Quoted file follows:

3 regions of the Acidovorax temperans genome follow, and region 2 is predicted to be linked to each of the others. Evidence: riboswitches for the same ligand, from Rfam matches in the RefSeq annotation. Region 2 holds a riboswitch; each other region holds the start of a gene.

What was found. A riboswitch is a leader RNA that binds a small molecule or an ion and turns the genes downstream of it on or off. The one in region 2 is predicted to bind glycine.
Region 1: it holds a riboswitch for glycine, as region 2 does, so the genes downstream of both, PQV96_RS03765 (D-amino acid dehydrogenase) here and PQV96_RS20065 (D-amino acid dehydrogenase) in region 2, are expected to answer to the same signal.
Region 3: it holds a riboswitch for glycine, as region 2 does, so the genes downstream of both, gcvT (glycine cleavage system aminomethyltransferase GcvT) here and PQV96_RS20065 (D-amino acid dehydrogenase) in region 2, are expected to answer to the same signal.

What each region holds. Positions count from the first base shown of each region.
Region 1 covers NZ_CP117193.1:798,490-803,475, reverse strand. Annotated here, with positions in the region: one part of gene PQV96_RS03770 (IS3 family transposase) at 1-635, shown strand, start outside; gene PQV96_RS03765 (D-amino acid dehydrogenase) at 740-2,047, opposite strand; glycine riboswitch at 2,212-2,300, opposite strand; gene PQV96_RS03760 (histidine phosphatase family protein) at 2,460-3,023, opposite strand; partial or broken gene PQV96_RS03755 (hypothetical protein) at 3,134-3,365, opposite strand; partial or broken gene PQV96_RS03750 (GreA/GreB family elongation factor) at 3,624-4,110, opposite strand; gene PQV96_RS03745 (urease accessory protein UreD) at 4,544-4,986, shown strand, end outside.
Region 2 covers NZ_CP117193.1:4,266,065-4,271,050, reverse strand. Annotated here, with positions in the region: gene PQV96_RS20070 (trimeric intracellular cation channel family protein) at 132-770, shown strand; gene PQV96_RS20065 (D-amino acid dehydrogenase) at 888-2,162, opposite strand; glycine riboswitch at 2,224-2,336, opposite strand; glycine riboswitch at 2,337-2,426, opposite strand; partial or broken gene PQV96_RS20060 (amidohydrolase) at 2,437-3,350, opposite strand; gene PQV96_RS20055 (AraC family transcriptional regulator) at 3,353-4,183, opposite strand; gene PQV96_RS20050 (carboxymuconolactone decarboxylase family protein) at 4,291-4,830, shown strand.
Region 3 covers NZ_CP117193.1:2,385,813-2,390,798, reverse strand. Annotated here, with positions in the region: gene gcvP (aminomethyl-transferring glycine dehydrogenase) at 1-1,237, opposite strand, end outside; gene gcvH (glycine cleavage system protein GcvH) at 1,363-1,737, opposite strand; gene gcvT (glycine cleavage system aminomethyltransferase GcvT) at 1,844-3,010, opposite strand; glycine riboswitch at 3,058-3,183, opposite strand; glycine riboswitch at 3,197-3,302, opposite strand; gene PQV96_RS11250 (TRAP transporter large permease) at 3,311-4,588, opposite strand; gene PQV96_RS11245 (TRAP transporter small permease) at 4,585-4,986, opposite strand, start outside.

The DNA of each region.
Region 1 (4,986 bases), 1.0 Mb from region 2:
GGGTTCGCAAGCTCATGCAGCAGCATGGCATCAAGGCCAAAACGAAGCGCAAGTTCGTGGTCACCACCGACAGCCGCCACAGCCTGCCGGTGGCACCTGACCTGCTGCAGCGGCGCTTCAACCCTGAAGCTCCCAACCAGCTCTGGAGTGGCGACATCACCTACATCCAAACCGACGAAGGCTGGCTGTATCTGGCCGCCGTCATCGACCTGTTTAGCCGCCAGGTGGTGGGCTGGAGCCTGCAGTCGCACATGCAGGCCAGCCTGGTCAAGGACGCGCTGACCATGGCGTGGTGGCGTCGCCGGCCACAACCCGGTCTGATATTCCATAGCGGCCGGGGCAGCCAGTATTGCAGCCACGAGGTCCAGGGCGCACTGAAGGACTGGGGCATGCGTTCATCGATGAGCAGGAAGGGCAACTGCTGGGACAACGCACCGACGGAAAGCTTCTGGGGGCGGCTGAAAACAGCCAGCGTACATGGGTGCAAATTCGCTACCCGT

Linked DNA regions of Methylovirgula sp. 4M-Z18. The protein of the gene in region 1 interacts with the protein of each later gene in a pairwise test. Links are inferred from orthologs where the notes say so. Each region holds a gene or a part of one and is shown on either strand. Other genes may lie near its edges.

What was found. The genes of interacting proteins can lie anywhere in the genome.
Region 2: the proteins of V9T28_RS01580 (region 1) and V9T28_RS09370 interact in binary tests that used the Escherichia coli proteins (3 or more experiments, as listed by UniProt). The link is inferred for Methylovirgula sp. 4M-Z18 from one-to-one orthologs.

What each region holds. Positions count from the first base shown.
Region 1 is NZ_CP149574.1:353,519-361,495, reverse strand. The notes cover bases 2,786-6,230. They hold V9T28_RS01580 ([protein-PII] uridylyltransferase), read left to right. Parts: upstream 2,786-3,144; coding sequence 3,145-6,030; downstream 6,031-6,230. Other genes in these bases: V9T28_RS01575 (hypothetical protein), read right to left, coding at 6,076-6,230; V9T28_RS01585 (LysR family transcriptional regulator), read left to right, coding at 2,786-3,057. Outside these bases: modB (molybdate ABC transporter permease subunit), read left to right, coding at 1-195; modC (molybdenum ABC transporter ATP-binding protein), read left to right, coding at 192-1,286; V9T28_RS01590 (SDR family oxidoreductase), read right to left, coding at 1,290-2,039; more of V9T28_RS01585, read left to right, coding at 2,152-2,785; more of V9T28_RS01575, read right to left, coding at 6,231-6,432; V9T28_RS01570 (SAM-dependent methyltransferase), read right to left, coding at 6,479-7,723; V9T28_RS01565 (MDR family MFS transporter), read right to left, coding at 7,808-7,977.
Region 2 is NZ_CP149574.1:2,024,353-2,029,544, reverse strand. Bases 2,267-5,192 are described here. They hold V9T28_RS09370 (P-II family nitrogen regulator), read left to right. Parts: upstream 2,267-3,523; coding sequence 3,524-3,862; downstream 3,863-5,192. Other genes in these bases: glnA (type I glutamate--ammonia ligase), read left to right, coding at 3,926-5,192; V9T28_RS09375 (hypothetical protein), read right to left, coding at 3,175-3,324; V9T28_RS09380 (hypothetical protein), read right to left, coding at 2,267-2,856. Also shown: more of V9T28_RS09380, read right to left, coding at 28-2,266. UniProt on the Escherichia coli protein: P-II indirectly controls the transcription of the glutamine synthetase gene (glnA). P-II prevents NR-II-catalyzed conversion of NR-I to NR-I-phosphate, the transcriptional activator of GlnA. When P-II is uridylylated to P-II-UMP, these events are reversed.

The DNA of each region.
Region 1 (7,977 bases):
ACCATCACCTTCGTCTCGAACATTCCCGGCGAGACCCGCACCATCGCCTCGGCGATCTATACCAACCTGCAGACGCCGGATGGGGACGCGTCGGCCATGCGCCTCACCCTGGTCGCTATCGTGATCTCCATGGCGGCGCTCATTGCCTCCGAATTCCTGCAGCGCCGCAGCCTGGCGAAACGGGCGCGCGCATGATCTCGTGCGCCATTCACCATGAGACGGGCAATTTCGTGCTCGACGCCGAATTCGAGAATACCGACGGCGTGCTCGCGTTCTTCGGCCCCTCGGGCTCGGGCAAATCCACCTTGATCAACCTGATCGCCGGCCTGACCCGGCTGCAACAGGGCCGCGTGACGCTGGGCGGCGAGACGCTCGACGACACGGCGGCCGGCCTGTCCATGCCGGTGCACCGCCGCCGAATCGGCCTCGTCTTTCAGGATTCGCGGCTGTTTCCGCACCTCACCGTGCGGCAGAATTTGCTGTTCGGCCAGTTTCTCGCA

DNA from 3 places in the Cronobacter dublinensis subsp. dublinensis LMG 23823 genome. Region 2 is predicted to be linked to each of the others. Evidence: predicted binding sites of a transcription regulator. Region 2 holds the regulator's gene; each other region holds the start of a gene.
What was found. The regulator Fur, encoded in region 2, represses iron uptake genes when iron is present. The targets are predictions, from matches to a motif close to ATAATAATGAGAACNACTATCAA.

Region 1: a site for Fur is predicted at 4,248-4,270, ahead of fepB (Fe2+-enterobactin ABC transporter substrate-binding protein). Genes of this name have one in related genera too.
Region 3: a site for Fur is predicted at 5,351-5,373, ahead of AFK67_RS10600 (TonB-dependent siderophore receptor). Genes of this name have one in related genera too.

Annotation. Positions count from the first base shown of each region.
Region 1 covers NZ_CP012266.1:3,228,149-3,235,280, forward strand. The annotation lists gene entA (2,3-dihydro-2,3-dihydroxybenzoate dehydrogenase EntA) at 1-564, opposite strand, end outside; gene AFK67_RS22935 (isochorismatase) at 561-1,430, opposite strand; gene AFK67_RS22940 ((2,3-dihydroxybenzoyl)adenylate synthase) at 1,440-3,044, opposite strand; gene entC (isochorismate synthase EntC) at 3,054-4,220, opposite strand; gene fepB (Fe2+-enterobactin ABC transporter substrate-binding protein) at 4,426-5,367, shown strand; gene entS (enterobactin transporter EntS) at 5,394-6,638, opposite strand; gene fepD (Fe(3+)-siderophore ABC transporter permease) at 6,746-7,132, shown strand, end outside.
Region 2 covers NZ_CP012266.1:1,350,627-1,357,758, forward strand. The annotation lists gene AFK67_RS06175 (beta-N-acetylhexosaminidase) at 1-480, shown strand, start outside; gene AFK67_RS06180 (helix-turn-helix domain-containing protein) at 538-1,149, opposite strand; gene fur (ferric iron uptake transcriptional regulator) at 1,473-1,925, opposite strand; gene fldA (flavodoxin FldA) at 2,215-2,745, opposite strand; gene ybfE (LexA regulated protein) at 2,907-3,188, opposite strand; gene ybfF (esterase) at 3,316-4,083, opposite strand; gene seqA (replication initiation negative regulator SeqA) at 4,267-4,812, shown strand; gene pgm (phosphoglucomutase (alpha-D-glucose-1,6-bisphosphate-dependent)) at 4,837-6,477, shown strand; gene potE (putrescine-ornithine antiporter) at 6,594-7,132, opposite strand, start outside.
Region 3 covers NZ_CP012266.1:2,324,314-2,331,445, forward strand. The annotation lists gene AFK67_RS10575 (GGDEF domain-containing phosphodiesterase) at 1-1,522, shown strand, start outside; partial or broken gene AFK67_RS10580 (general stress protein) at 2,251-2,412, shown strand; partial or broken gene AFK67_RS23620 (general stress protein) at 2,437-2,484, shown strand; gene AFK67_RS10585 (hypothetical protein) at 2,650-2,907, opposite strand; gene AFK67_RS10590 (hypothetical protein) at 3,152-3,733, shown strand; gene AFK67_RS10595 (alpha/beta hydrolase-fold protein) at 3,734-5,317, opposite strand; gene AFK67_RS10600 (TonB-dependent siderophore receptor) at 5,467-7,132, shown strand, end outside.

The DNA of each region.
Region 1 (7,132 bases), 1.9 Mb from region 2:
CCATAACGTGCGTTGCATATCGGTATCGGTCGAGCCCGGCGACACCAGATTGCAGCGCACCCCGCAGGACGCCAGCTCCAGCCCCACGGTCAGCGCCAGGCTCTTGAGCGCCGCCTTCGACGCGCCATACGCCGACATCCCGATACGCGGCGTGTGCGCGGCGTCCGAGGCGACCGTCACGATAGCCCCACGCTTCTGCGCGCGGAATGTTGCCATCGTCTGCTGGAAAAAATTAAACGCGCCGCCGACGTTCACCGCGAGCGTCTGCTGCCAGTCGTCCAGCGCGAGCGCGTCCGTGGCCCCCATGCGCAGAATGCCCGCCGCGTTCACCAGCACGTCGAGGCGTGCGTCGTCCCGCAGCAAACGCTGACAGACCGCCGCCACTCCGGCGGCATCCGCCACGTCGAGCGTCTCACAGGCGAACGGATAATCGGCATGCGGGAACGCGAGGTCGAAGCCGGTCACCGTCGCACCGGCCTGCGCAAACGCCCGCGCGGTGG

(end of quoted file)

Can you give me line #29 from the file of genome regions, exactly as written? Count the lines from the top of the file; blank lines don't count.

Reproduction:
The DNA of each region.